Hot Key error code 14

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Problem Description

Client API is returning Error code 14 or Client is logging KEY_BUSY result code messages.

ERROR-selector0-2016-10-26 00:00:00,002-Console-selector0—2016-10-26 00:00:00 UTC ERROR com.aerospike.client.AerospikeException: Error Code 14: Hot key


A hot-key residing on a node can potentially have the following side-effects on the node owning the hotkey:

  • Higher number of client connections on a single node. Or high connections moving amongst the nodes if a node with high connections is removed.
  • Higher number of transactions (ops/second) seen on a single node.
  • Uneven device utilization (check iostat) or network utilization (check sar or other monitoring tools).
  • Higher latencies.


A hot-key is defined when a high rate of read/updates are being done on certain key. When the server node received too many concurrent (or quasi-concurrent) operation requests for the same key, the server rejects the request and returns KEY_BUSY. The server also increments the fail_key_busy count statistic. This condition only applies to transactions that would make use of the rw-hash.

Note: the rw-hash is the structure used to park transactions that need to consult another node prior to returning to the client. During this time, other transactions (see bullet points below) could be queued up behind the transaction that is in progress and will be restarted once the pending transaction completes). Here are transactions that would get into the rw-hash:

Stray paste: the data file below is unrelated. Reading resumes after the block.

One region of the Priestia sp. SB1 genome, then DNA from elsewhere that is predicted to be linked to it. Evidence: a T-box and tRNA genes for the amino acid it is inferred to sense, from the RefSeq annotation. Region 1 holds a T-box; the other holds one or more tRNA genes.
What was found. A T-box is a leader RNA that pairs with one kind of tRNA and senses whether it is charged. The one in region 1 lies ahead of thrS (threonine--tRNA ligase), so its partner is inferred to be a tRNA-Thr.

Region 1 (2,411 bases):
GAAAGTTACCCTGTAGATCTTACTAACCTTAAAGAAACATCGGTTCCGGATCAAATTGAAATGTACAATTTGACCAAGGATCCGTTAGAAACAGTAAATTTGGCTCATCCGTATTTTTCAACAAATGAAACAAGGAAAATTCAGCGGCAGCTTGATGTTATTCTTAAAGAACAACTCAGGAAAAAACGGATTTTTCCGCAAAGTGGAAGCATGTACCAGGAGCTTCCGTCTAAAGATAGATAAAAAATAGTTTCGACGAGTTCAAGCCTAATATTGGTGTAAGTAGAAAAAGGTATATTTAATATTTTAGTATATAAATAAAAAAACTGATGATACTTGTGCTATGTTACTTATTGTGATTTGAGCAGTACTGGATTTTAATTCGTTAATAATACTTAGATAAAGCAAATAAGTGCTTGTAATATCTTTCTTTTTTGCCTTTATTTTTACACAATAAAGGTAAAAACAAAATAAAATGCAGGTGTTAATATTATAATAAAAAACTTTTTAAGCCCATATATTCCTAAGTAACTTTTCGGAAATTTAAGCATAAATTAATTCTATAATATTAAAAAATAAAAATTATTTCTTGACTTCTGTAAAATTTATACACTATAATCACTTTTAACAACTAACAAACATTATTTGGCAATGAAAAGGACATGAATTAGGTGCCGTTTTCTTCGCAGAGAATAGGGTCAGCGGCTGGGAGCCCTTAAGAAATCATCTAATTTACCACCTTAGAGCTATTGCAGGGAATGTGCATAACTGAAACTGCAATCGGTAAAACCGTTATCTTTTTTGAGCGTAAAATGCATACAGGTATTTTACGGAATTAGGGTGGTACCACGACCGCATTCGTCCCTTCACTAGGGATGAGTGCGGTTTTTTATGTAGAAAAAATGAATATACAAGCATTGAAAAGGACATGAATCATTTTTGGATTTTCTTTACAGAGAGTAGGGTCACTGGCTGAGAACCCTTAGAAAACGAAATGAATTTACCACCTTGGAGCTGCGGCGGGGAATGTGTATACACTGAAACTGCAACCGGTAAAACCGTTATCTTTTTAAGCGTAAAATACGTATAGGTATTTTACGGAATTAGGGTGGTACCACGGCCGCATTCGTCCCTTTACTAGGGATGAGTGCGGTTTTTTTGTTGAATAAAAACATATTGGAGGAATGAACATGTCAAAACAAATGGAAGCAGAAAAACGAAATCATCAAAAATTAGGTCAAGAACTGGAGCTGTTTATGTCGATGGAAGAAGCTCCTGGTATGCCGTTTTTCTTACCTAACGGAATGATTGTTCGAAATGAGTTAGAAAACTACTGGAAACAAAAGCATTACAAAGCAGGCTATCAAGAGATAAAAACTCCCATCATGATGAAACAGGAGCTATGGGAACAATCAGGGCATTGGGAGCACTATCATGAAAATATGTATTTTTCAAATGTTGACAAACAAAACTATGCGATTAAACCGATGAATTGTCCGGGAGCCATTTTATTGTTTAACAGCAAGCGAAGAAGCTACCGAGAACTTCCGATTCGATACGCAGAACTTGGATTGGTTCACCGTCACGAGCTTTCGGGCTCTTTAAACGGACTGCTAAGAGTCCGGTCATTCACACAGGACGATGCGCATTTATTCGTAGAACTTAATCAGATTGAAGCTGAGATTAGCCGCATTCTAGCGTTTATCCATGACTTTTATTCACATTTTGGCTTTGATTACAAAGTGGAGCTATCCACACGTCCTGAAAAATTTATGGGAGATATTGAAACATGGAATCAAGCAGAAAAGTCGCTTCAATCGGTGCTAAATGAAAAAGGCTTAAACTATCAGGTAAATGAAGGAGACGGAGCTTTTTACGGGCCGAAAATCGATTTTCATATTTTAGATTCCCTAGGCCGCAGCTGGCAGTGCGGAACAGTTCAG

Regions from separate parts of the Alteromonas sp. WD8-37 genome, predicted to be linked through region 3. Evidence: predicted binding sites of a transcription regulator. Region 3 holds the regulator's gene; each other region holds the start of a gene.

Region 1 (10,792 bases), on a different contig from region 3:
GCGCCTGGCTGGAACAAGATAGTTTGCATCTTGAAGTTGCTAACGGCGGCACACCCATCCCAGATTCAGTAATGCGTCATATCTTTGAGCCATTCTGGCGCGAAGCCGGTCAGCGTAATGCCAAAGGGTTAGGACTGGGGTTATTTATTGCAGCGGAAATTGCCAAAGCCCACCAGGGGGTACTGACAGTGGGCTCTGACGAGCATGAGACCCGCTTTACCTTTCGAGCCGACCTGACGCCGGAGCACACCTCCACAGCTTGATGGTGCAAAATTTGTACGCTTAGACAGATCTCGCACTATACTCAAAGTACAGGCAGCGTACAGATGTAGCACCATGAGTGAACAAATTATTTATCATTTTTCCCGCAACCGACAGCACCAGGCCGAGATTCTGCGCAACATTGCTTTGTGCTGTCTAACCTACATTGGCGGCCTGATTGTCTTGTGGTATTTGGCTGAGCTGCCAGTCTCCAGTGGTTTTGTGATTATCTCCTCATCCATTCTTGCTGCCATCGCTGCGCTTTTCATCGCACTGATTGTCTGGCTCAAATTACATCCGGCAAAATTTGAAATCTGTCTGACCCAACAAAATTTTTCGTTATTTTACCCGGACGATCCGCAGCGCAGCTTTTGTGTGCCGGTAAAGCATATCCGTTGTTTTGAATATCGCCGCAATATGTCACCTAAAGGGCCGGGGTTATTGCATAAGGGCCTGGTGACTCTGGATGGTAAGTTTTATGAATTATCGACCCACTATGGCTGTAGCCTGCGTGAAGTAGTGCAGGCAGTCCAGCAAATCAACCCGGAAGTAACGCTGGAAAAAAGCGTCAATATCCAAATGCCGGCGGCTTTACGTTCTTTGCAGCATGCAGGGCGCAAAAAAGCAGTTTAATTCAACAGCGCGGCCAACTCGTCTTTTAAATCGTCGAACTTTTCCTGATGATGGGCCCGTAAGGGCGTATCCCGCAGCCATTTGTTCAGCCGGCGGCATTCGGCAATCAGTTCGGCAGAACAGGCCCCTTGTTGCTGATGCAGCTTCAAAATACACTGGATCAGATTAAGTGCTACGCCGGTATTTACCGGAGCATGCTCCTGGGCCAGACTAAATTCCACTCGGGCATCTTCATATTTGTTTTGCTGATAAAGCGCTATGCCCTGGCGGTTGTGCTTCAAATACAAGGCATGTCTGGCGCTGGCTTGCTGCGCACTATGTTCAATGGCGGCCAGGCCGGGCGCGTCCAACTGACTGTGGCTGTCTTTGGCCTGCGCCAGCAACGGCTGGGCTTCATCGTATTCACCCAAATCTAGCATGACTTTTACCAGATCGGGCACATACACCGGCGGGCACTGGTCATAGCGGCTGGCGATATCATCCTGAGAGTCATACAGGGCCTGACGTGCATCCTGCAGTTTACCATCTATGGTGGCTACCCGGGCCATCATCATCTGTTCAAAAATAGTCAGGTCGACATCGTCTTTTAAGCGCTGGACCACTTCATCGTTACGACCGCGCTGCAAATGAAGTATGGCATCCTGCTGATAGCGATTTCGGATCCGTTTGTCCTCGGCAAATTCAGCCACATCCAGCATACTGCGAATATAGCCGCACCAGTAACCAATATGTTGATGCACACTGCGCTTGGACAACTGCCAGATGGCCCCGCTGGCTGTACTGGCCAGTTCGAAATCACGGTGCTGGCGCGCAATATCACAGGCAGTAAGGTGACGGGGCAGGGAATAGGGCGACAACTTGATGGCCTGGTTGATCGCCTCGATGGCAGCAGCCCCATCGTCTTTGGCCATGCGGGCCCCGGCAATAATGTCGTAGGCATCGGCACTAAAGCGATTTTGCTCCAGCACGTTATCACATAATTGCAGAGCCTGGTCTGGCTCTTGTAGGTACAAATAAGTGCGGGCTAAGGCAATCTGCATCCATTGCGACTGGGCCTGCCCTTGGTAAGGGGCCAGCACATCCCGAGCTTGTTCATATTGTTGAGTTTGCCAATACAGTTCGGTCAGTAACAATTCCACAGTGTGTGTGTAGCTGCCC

• write transactions.
  • read transactions if duplicate resolution is required (only when migrations are going on).
  • for strong consistency enabled namespaces, if a write transaction is in progress, read transactions will also be parked in the rw-hash (also for re-replication if necessary).

Hot-keys on read transactions are not directly monitored by server statistics unless these are read transactions where duplicate resolution is needed (during ongoing migrations), thus would need additional logging on the client side to identify frequently accessed keys for reads on a stable cluster. Alternatively, a special log context (rw-client) logs (as of version 3.16) every client transaction, making it easier to identify potential hot-keys.


One potential symptoms of hotkeys would be a high and increasing number in the fail_key_busy statistic, which instantaneously shows the number of transactions failing on ‘hot-keys’.

asadm > watch 2 show statistics like fail_key_busy

For server versions and above, the following log-line will also appear on the node that has the hot-key along with the statistics increment each time a key reaches the (default) 20 pending write requests (or read doing duplicate resolution).

Apr 26 2018 20:50:06 GMT: INFO (info): (ticker.c:795) {namespace} special-errors: key-busy 200 record-too-big 0

Identifying the Hot-Key

In order to investigate further into the source of the hot-key, you can enable detail level logging for the context rw-client context.

Note: Usually, only write transactions are susceptible to fail with key busy, but read transactions could also encounter such failure if read.consistency_level is set to all (which would trigger duplicate resolution during migrations) or for strong consistency enabled namespaces. Otherwise, in AP namespaces, read transactions (keeping default consistency level) would still proceed independently of write transactions having reached the pending limit.